An Open Letter to Teachers of Students with Type 1 Diabetes
A note to teachers and school nurses:
Thank you for doing your best to take care of the needs of students with Type 1 diabetes. We know you have a tough job, with many demands on your time and attention. You would not have been tasked with this additional responsibility if it were not vitally important to the health and success of these students.
Here are some things that you will need to be aware of in the coming school year:
- With so many inquisitive faces looking to you for attention and direction, it may be difficult to balance the needs of each unique student. Please remember that a student experiencing low blood sugar is of immediate concern. If a student with Type 1 diabetes begins acting strangely, you must find out if it’s a result of a dangerous swing in blood sugar levels, and then treat the situation according to the directions of the student’s parents and medical team. Please do not ever send a student exhibiting signs of low blood sugar to the health office or back to class by his/herself. A student with low blood sugar should be able to stay in the classroom to test and treat in place. However, if you have to send the student somewhere, they must have a buddy that can make sure they get from Point A to Point B safely.
- When your student with Type 1 diabetes needs to go to the bathroom, remember that they may be experiencing a blood sugar swing that is causing them physical discomfort. Permit them access to water and the restroom as needed. Don’t single them out, ridicule them, or deny them the ability to do what is needed to take care of themselves. Saying “no” won’t just cause them continued discomfort; it will be a moment they will remember going forward, whenever they need to do something to take care of their diabetes, and it will keep them from openly advocating for themselves in the future.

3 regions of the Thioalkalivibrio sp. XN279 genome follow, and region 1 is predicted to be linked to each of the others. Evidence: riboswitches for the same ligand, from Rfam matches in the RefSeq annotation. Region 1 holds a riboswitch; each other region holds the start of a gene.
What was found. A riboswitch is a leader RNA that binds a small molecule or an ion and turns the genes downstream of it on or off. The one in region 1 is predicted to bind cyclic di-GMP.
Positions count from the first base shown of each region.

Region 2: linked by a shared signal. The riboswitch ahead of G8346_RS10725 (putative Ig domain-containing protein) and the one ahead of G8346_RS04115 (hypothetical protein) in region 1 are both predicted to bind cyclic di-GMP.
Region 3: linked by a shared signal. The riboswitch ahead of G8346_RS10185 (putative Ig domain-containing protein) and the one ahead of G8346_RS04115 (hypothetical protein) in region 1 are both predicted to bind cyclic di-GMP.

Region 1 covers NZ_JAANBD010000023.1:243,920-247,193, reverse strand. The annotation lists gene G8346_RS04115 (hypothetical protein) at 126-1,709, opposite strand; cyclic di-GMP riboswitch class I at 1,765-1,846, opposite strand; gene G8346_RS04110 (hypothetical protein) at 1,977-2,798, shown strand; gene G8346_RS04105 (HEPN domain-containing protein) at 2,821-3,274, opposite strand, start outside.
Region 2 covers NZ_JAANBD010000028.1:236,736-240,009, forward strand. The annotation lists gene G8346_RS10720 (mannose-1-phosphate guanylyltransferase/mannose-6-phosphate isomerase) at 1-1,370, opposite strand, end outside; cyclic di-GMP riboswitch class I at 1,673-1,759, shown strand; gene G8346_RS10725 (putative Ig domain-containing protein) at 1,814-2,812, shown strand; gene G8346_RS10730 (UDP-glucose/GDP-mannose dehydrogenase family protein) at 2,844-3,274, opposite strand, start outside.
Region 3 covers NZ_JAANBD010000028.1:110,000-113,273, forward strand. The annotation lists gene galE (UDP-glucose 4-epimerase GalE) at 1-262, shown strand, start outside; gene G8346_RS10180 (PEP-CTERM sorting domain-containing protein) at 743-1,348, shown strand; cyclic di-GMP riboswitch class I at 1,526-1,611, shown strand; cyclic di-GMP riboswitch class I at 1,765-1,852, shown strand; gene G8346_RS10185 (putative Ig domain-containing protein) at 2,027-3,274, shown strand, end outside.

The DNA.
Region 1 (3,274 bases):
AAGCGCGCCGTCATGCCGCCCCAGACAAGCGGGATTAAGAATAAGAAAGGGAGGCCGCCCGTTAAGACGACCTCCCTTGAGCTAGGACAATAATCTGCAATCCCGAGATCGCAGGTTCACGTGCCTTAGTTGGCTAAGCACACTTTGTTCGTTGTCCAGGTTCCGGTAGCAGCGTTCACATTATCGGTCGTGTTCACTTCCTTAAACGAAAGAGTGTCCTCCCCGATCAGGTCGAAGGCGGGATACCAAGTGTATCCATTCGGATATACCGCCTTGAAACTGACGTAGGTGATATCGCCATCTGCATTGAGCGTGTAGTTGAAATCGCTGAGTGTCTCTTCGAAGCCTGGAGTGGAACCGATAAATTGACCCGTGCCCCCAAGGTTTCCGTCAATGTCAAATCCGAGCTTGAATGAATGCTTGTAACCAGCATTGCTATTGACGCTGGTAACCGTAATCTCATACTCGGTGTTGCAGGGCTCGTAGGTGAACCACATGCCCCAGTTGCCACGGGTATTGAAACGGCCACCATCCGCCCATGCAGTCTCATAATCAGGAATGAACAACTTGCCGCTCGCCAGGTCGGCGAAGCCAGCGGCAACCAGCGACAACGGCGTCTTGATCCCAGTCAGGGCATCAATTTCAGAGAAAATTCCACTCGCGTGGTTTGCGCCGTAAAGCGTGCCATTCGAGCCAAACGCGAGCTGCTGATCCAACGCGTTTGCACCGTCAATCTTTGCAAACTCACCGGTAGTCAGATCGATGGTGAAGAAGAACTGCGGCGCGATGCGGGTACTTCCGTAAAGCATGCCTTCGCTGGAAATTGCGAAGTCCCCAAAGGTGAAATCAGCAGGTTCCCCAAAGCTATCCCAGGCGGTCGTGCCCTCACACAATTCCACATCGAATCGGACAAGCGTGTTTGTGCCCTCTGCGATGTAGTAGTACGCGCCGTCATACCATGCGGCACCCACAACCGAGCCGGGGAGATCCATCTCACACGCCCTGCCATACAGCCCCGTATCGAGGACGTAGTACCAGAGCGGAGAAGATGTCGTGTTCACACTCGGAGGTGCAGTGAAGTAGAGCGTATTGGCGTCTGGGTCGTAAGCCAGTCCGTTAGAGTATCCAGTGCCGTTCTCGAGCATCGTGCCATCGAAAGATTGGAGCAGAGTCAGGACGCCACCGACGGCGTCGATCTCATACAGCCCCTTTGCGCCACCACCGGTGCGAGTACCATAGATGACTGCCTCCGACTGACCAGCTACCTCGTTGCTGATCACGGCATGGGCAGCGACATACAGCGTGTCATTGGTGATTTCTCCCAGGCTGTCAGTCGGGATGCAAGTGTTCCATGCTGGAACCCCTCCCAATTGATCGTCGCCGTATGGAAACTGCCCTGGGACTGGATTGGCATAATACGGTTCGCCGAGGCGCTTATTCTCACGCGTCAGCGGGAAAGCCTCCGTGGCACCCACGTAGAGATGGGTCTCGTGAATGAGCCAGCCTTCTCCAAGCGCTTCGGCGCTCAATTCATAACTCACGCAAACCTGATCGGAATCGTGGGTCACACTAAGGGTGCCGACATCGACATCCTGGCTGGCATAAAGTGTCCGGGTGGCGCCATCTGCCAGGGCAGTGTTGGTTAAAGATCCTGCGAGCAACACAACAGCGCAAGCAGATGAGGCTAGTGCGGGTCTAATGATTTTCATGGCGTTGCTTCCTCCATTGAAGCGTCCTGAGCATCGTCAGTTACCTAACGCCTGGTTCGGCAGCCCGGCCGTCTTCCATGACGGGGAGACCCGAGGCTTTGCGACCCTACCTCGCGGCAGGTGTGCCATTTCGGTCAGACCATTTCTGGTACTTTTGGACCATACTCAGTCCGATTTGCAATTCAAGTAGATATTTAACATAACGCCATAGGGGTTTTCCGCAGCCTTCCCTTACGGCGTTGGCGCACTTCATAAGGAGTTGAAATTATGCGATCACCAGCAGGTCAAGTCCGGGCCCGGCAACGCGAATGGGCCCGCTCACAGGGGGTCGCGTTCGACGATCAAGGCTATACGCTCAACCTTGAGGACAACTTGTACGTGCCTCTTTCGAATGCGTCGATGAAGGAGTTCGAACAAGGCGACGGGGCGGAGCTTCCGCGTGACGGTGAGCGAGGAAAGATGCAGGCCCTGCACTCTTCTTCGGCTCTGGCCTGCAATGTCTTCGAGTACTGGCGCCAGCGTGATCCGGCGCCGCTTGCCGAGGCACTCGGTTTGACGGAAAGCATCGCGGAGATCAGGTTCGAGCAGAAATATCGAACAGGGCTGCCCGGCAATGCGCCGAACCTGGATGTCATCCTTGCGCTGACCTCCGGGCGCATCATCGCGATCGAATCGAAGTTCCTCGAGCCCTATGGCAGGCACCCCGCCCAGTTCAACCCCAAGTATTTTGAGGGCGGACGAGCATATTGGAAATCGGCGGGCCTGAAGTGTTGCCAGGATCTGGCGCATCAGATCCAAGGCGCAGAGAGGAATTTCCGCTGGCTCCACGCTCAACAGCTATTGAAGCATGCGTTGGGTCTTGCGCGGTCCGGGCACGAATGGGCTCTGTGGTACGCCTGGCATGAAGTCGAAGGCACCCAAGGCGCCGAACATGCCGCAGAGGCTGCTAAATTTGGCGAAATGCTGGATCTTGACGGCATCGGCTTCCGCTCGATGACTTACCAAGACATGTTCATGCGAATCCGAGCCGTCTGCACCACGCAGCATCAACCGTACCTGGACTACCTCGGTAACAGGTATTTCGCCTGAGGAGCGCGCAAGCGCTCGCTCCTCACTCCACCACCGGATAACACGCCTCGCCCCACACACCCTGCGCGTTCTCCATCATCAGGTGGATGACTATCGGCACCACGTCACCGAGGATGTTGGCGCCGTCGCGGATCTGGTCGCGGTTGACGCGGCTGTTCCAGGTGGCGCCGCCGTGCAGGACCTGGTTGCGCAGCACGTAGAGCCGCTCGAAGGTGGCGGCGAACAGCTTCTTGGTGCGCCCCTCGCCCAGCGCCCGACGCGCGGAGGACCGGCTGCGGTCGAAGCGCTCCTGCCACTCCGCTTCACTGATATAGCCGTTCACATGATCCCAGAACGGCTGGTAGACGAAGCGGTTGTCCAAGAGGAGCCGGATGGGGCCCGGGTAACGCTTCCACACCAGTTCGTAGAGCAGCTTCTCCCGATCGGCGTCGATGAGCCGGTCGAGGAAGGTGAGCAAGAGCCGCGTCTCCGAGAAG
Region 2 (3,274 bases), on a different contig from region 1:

- When there are celebrations in your classroom, talk with parents and be prepared for what the protocol is for that student with diabetes. Some families strictly follow special diets tailored for blood sugar control while others allow their children to eat what everyone else is eating, accompanied by the appropriate insulin dosage. Shaming or policing of food choices can negatively impact a student’s feelings of autonomy and can even lead to disordered eating. We thank you for being conscious of how you address this on your campus and in your classroom.
- You may remember when the standard of Type 1 care included just one or two shots per day; times have changed. Multiple daily injections, insulin pumps and continuous glucose monitors add a layer of technological complexity that is above what you may have seen or been asked to work with in the past. These tools help your students stay healthy so they can attend school regularly and achieve more in life. Use these tools to your advantage. Don’t be afraid to ask questions or request more training, and whatever you do, please do not, under any circumstance, take one of these life-saving medical devices away from a student because you perceive it as a distraction.
- Encourage students with Type 1 diabetes to feel capable and secure, knowing that they have support at school. The more we can do to keep children with Type 1 in class for diabetes tasks, the less class they miss—and that is good for everyone involved.
- We don’t ask for perfection, just the good-faith effort that allows us the peace and confidence of knowing that our children are in good hands while they are in your care. Thank you for following the directions in 504 plans and IEP/IHPs that have been carefully crafted by parents in tandem with medical teams to keep your students healthy and ready to learn.
The way schools work with these students and families makes an impact for years to come. All of the attention and dedication that you put into fulfilling the care plans for these students builds confident teens and adults that are able to maintain their well-being and succeed in school and beyond.
Again, thanks, and here’s to a great school year.
On behalf of parents of children with Type 1 diabetes
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